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James Helm reports for BBC News
"The shocked and the injured helped each other to safety"
 real 28k

Thursday, 2 December, 1999, 11:51 GMT
Twelve feared dead in Australia crash
The trains crashed on one of Sydney's busiest commuter lines The trains crashed on one of Sydney's busiest commuter lines

By Phil Mercer in Sydney

As many as 12 passengers may have been killed in a collision between two trains at the base of the Blue Mountains west of Sydney, officials have said.

"There are going to be maybe 10 or 12 families tonight who will very sad, " New South Wales Premier Bob Carr said.

Wayne Geddes, a spokesman for New South Wales State Rail, said six people had so far been confirmed dead and that the death toll was expected to rise.

By early evening, the bodies of two women had been recovered from the wreckage and authorities were trying to recover more victims.

Fifty-one people are reported seriously injured, with dozens requiring hospital treatment. The site of the crash has been declared a disaster area.

The whole thing just caved in. Then everyone started panicking
Passenger Kate Klim
The crash happened at just after 0830 local time (2230GMT) during the Thursday morning rush hour.

A packed commuter inter-city service from Lithgow with 1,000 people on board hit the back of a stationary Indian Pacific tourist train, which was on its twice-weekly run from Perth and Adelaide via Broken Hill.

Rail authorities said the commuter train may have been traveling at up to 80 kmh (50 mph) when it crashed near Glenbrook, a small town 55km (35 miles) west of Sydney.

All of the bodies so far recovered were in the first carriage of the commuter train.

'Absolute carnage'

Survivors spoke of their horror as the carriages were crushed around them.

"It was carnage - absolute carnage," said one man.

A fellow woman passenger said: "I saw a man's arm covered in blood hanging out of a window as I tried to climb out."

Another commuter Bill Della Bosca was also on board the train travelling from Lithgow in the Blue Mountains to Sydney.

He described the moment of impact: "The people who were standing just went straight though the air ... a man standing next to my seat ended about five yards from me."
The collision occurred near a bend in the track The collision happened near a bend in the track
Spokesman Wayne Geddes said the rail company did not know what had caused the accident.

A passenger on the Indian Pacific train, Irene Barnes, said that a few minutes before she felt the impact passengers were told over the public address system that the train would be delayed because of a signal failure.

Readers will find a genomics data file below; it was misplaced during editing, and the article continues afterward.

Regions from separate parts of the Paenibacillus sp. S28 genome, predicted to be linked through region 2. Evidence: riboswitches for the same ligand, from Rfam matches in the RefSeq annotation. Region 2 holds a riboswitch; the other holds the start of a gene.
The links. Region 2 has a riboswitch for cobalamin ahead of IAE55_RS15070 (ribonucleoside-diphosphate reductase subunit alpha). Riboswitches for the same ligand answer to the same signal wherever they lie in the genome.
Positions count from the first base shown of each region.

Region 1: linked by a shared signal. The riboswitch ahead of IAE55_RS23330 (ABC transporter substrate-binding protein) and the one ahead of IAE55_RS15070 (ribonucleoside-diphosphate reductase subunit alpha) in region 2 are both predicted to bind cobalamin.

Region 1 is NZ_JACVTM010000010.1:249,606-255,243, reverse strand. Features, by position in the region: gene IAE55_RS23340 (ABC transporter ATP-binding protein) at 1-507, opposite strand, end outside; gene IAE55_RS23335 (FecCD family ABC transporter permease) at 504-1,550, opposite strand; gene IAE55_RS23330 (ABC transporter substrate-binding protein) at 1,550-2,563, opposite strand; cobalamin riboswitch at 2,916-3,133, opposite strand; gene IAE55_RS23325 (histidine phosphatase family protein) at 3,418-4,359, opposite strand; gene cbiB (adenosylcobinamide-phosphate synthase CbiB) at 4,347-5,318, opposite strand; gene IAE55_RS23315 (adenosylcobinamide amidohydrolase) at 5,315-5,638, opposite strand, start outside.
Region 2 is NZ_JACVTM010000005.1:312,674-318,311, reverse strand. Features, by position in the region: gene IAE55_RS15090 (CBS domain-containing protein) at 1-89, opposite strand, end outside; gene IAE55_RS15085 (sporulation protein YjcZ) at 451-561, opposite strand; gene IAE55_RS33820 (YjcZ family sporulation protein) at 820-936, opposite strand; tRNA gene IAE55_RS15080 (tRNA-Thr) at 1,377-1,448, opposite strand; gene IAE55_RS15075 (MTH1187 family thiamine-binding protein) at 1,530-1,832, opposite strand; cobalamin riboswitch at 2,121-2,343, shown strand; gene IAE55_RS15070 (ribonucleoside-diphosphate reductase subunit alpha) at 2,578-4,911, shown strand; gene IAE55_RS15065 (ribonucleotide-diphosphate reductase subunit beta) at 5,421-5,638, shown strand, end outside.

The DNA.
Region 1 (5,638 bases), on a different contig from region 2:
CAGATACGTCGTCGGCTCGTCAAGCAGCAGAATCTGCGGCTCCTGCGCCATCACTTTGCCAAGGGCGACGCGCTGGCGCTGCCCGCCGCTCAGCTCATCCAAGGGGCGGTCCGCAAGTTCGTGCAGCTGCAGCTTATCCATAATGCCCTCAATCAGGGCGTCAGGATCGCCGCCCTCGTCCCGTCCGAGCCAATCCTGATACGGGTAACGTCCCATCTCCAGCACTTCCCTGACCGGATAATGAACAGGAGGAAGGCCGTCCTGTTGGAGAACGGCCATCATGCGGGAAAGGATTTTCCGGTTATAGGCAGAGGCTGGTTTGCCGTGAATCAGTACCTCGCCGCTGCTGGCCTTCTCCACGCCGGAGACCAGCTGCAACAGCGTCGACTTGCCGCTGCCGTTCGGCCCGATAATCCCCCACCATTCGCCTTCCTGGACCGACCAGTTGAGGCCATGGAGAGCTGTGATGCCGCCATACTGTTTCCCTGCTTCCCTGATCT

State rail authorities would not comment on that, saying possible signal faults would be part of an investigation.

'Get down'

One passenger, 21-year-old Kate Klim, was sitting in the front carriage of the intercity train when the crash happened.

"It was going along fine then suddenly the driver runs down the stairs and just goes 'get down everybody'," she said.

The driver of the Lithgow to Sydney train may have helped save lives by trying to warn passengers, moments before impact.

Spokesman Wayne Geddes says he reacted quickly when he rounded a bend and saw the Indian Pacific was not moving at the expected speed.

"What he effectively did was jump out of his seat which activates the emergency braking system," he said.

"He then ran back into the carriage and shouted a warning to his passengers: 'Brace yourselves - there's about to be a collision'."

An investigation is already under way.

New South Wales Supreme Court judge Peter McInerney has been chosen to conduct an independent judicial inquiry.

The New South Wales state government says it wants the report delivered as soon as possible.

It is expected the Western rail line may be closed for as long as 24 hours

Tourist attraction

The Indian Pacific links Australia's east and west coasts is popular with international holidaymakers and backpackers.

There were 159 passengers on board the Indian Pacific train.

The Great Southern Railway company, which operates the service, says it is checking passenger lists to see if any of the dead or injured were from overseas.

The Red Cross has made an emergency appeal for blood donors to come forward to make sure there are adequate supplies to treat those involved in the Blue Mountains train crash.

Australia's worst rail disaster happened in 1977, when a crowded commuter train derailed and struck the supporting pillars of a road bridge, which collapsed. Eighty-three people were killed and 200 injured.

Emergency telephone numbers

The New South Wales State Rail has released numbers of telephone hotlines for people worried about friends or relatives.

From outside Australia, the number is (612) 9379 1888.

From within Australia, there are two freephone numbers to use: the New South Wales police on 1800 805 156, and CityRail on 1800 632 500.

From within Australia, Indian Pacific can be reached on 132 147.
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